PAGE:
Ashantai Ellis long ago gave up her dream of playing big-time football. But thanks to a new and unique program – the Denver Broncos Institute of Sports Management at Colorado State University – she’s optimistic she’ll be able to be part of the game when she enters the work force.
The Broncos Institute is just one of several CSU connections with the Broncos as they prepare to take on the Carolina Panthers. From key players to assistant coaches to team executives to cheerleaders to equipment personnel, a whole bunch of Rams have played a whole bunch of roles in the team’s success this season.
Though not directly tied to the Super Bowl, the newly created Broncos Institute ties CSU to the team in a unique way. No other university has established an interdisciplinary relationship with an NFL franchise.
Ellis, a senior from Austin, Texas, majoring in Health and Exercise Science in the College of Health and Human Sciences, is one of 42 students in the inaugural cohort of Rams earning a minor in sports management in the new program. She said the program convinced her that she wants to be part of the game.
“I grew up playing Pop Warner football – I was an outside linebacker,” she said with a laugh. “My parents didn’t want me to play after age 11, so I became a cheerleader – anything to be close to the game. I wanted to break down barriers for girls – especially girls of color. I want younger girls to look up to me.
“The interactions I’ve had with the Denver Broncos and the CSU football program (she works in the recruiting office) have been amazing and convinced me that I want to become a director of football operations or a director of recruiting for a Division I football program.”
Ellis’ experience is a prime example of why the Denver Broncos Institute was established. CSU students – and only CSU students – get the chance to work with one of the premier sports franchises in the world and expand their knowledge of the world of professional sports.
Recently, Ellis and five of her cohort mates were at Sports Authority Field at Mile High helping team personnel distribute VIP field passes prior to Broncos playoff games against the Pittsburgh Steelers and New England Patriots. It was a rare opportunity for the group to see some of the work required to make a playoff game happen.
“It was fun and a great learning opportunity to be down near the field and interact with people with the team and see what they do,” said Brooke Duggan, a junior from Littleton majoring in Journalism and Media Communication in the College of Liberal Arts. “It really opened my eyes to the opportunities I might have after I graduate.”
While CSU is delighted with the progress the program has made since being established last year, the Broncos are equally pleased. Interns from the program have been getting hands-on experience in a number of areas, helping behind the scenes as the Broncos made their push toward Super Bowl 50.
“We were grateful to have the six interns join our staff and assist with both of our home playoff games,” said Darren O’Donnell, a CSU alumnus who has risen to vice president of business operations for the Broncos. “We recently converted to an all-digital ticket and credential process for the post-season, and they assisted us in navigating a portion of this process for our VIP clients. In addition, they played a key role in learning and dealing with the high expectations that our entire organization strives for in customer service.”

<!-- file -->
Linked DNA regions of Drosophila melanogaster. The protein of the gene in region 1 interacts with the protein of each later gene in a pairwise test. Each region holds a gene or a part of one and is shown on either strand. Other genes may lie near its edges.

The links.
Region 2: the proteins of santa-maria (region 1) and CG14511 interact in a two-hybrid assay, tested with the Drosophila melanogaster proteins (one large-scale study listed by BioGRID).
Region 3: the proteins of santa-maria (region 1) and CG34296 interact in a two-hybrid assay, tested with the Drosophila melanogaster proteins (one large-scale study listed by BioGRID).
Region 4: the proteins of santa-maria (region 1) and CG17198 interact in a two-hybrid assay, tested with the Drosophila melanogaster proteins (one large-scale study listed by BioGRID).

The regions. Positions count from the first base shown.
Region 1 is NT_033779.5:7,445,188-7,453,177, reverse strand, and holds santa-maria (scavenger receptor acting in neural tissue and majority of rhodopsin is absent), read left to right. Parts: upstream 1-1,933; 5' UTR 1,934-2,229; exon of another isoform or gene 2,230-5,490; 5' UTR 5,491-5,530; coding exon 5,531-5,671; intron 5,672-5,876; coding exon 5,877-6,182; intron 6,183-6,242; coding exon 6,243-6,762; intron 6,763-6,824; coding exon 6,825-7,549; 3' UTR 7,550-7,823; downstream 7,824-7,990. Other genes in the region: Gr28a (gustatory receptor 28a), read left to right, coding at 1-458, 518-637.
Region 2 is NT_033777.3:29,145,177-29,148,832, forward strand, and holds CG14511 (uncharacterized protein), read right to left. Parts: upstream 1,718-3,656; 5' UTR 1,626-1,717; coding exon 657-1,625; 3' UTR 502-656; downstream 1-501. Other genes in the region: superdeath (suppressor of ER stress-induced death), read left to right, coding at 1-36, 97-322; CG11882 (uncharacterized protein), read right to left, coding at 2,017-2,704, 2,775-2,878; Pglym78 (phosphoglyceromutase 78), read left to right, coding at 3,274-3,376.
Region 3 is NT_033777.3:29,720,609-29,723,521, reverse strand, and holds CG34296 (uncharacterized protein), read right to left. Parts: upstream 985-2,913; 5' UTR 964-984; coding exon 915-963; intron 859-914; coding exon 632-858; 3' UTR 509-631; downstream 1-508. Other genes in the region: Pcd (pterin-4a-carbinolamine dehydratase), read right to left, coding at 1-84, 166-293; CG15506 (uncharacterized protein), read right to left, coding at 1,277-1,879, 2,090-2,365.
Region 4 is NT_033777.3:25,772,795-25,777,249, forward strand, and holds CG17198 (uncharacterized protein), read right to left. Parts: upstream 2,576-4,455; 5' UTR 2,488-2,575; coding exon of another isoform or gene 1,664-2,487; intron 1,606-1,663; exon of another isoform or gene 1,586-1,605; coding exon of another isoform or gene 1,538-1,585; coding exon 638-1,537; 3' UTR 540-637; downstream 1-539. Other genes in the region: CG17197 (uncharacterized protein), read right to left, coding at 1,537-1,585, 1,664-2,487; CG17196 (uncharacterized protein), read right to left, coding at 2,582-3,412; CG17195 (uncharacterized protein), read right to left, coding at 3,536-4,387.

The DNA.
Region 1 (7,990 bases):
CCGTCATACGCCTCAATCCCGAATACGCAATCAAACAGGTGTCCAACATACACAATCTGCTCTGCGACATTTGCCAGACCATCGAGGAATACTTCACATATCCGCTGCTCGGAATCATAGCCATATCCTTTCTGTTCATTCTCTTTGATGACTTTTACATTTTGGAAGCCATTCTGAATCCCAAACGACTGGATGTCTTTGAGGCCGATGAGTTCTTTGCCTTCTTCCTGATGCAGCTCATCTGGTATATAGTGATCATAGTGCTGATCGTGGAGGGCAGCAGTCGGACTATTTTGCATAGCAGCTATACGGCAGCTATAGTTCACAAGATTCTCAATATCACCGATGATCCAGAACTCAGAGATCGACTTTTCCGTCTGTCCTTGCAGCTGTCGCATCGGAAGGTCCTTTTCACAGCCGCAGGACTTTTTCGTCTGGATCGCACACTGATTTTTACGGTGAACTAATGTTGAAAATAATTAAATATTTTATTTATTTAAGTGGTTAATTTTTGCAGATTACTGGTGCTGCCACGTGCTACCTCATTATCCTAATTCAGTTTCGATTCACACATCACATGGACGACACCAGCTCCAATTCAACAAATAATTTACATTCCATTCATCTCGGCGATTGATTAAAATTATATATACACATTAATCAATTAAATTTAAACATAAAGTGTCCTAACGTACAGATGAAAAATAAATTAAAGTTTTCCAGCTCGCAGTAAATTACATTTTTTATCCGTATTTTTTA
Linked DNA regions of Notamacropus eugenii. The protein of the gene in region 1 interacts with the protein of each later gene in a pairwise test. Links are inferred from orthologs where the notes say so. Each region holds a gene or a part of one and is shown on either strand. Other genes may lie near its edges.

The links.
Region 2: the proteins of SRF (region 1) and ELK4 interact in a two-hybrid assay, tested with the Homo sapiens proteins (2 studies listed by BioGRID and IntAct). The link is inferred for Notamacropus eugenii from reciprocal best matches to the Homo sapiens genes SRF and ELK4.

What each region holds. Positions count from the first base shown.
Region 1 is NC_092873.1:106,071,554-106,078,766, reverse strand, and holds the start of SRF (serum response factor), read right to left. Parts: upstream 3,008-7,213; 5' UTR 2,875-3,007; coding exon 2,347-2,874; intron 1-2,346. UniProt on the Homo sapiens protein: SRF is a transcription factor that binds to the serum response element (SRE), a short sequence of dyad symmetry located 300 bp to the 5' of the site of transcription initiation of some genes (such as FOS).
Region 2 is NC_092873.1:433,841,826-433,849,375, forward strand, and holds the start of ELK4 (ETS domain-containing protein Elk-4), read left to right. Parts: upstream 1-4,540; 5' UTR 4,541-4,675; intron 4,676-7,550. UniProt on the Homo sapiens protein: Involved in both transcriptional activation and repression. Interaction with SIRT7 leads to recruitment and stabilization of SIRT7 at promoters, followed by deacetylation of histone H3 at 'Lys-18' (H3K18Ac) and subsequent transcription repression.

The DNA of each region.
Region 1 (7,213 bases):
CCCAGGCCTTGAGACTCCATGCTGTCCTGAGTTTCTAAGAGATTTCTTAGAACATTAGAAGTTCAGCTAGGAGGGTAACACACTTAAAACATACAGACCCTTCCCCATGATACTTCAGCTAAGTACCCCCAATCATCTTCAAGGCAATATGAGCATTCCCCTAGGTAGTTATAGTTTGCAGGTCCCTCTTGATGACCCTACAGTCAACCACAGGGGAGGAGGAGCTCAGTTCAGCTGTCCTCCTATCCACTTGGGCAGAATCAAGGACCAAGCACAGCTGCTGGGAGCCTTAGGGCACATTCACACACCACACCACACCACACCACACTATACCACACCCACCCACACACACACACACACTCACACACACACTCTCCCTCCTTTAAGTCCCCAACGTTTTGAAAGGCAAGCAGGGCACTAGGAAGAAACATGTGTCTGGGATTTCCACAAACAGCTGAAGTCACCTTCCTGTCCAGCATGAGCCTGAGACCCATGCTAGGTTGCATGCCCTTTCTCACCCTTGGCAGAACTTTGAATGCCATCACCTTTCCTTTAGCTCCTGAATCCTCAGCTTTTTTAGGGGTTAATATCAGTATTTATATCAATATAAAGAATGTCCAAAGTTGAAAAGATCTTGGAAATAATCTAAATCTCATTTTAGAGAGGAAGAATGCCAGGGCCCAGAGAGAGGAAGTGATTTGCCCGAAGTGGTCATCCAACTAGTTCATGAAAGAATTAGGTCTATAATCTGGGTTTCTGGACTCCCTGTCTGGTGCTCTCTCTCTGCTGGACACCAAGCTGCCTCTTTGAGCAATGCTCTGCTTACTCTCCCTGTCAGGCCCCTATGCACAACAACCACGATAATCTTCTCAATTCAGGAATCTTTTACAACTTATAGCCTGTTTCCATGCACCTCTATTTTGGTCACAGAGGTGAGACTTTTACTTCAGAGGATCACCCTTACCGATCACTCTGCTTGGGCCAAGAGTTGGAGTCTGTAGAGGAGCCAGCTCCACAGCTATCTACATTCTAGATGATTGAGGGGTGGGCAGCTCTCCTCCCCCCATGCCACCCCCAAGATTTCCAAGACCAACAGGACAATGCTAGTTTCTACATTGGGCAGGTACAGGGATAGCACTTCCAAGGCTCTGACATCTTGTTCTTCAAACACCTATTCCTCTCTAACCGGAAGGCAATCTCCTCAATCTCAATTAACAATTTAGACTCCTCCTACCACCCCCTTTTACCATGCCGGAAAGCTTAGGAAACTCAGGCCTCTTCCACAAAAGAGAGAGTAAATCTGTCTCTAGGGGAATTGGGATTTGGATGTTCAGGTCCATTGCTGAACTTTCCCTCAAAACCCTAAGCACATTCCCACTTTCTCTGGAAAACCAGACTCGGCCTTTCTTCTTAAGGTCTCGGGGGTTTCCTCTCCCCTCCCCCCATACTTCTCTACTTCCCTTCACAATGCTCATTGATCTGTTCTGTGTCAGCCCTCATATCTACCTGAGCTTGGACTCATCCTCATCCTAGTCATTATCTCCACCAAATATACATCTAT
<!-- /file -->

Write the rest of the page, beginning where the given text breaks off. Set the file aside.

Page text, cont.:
Rams are Super
As for the game itself, the Ram influence on the Broncos’ season has been profound.
Marc Lubick, the son of CSU football coaching legend Sonny Lubick, is in his first year as the team’s assistant wide receivers coach. Lubick, now in his 15th year in coaching, was pleasantly surprised when he arrived in Denver to work for coach Gary Kubiak when he saw so many Rams working for the team.
“It’s really unbelievable the number of Rams there are down here,” he said. “It’s really fun for me to see former CSU football players and coaches doing so well for the team.”
Ah, yes, the players. Outside linebacker Shaquil Barrett, the former Mountain West defensive player of the year for CSU, has been a big part of the reason Denver has the No. 1 defense in the NFL, recording 5.5 sacks, forcing four fumbles and recovering two fumbles. He has played in every game after spending his rookie season last year on the practice squad.
Offensive tackle Ty Sambrailo, a rookie who was a four-year starter at CSU, was the team’s starting left tackle for the first three games before suffering a season-ending shoulder injury. He’s considered a future star.
And running back Kapri Bibbs, who set numerous records in his only season at CSU, spent most of the season on the practice squad but nonetheless played an integral role for the Broncos in practice.
“Those guys are all doing great,” Lubick said.
Two other coaches – offensive coordinator Rick Dennison and assistant offensive line coach James Cregg – were standout players for the Rams, while director of player development Ray Jackson was a hero on CSU’s first Western Athletic Conference title team in 1994. Dennison, who grew up in Fort Collins and graduated from Rocky Mountain High School, played in three Super Bowls for the Broncos in the 1980s.
And let’s not forget that two of Kubiak’s sons – Klint and Klay – played for the Rams.
For Lubick, though, one of the best perks about getting to the Super Bowl alongside so many other Rams is the opportunity take his family to the game. As a result, his dad – who still commands great respect in the coaching ranks – gets to attend his first Super Bowl.
“Several times this season coaches from other teams have walked up to me before games, introduced themselves and told me how much they respect my dad,” he said. “He’s the man I’ve always looked up to; he helped me become the man I am. It means the world to me that he will be there in the stands at the Super Bowl.”